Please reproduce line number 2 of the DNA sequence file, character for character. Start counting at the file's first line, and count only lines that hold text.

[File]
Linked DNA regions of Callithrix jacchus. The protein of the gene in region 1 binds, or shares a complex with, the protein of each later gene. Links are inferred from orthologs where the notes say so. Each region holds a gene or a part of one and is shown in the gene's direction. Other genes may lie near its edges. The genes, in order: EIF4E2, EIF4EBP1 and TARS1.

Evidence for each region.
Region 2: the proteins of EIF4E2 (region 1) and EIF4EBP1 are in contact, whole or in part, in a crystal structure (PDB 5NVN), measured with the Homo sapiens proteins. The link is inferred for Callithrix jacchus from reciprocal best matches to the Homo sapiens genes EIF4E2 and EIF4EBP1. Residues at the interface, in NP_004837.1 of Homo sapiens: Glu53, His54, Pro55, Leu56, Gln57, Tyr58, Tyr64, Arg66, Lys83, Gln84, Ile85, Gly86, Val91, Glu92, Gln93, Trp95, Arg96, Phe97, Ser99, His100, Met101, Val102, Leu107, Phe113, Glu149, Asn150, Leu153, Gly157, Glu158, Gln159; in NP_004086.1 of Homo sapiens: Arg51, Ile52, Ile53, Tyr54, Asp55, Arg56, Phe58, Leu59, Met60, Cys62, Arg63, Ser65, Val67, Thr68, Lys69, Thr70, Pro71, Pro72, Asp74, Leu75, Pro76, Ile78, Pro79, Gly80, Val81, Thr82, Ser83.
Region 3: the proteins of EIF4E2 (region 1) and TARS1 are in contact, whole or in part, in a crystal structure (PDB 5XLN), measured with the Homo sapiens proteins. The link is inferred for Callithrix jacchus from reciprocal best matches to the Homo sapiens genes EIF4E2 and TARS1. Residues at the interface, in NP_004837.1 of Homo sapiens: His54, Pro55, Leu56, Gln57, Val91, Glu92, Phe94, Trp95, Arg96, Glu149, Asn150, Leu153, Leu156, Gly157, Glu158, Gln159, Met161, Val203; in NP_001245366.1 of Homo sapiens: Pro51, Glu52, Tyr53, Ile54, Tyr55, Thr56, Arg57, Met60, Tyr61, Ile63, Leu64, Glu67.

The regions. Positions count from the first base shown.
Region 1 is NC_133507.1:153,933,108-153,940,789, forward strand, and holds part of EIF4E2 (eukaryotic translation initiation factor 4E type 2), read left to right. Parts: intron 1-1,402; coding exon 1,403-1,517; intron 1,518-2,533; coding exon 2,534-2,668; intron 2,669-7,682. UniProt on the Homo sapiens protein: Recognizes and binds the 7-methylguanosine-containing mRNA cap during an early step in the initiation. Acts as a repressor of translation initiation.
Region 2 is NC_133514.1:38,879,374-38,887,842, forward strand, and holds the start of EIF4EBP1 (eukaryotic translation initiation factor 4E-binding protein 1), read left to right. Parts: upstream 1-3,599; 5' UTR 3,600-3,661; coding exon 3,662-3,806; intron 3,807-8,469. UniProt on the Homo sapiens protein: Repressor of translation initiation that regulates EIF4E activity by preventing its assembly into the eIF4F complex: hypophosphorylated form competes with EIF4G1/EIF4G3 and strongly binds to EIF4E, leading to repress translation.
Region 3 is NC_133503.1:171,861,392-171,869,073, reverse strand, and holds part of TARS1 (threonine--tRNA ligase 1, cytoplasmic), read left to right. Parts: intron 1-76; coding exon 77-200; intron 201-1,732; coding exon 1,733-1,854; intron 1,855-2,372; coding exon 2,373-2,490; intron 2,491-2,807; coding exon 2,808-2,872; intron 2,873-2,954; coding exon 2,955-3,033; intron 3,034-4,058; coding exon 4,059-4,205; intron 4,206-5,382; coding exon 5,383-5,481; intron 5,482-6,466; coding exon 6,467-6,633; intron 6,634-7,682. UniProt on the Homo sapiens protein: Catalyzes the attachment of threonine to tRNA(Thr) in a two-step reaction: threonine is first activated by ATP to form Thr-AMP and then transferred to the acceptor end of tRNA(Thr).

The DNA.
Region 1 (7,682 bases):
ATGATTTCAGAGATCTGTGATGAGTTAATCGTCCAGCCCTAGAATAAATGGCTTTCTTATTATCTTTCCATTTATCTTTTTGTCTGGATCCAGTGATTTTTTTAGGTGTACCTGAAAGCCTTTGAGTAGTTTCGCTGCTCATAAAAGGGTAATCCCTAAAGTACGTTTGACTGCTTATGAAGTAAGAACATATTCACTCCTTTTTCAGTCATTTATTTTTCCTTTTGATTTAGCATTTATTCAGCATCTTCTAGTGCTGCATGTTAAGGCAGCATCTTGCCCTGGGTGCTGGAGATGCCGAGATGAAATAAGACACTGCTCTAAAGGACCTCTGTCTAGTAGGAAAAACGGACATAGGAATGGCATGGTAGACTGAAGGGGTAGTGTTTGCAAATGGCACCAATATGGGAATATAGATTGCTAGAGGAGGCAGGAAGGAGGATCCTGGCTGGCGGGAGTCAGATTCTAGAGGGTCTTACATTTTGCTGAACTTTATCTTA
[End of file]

Evidence for each region.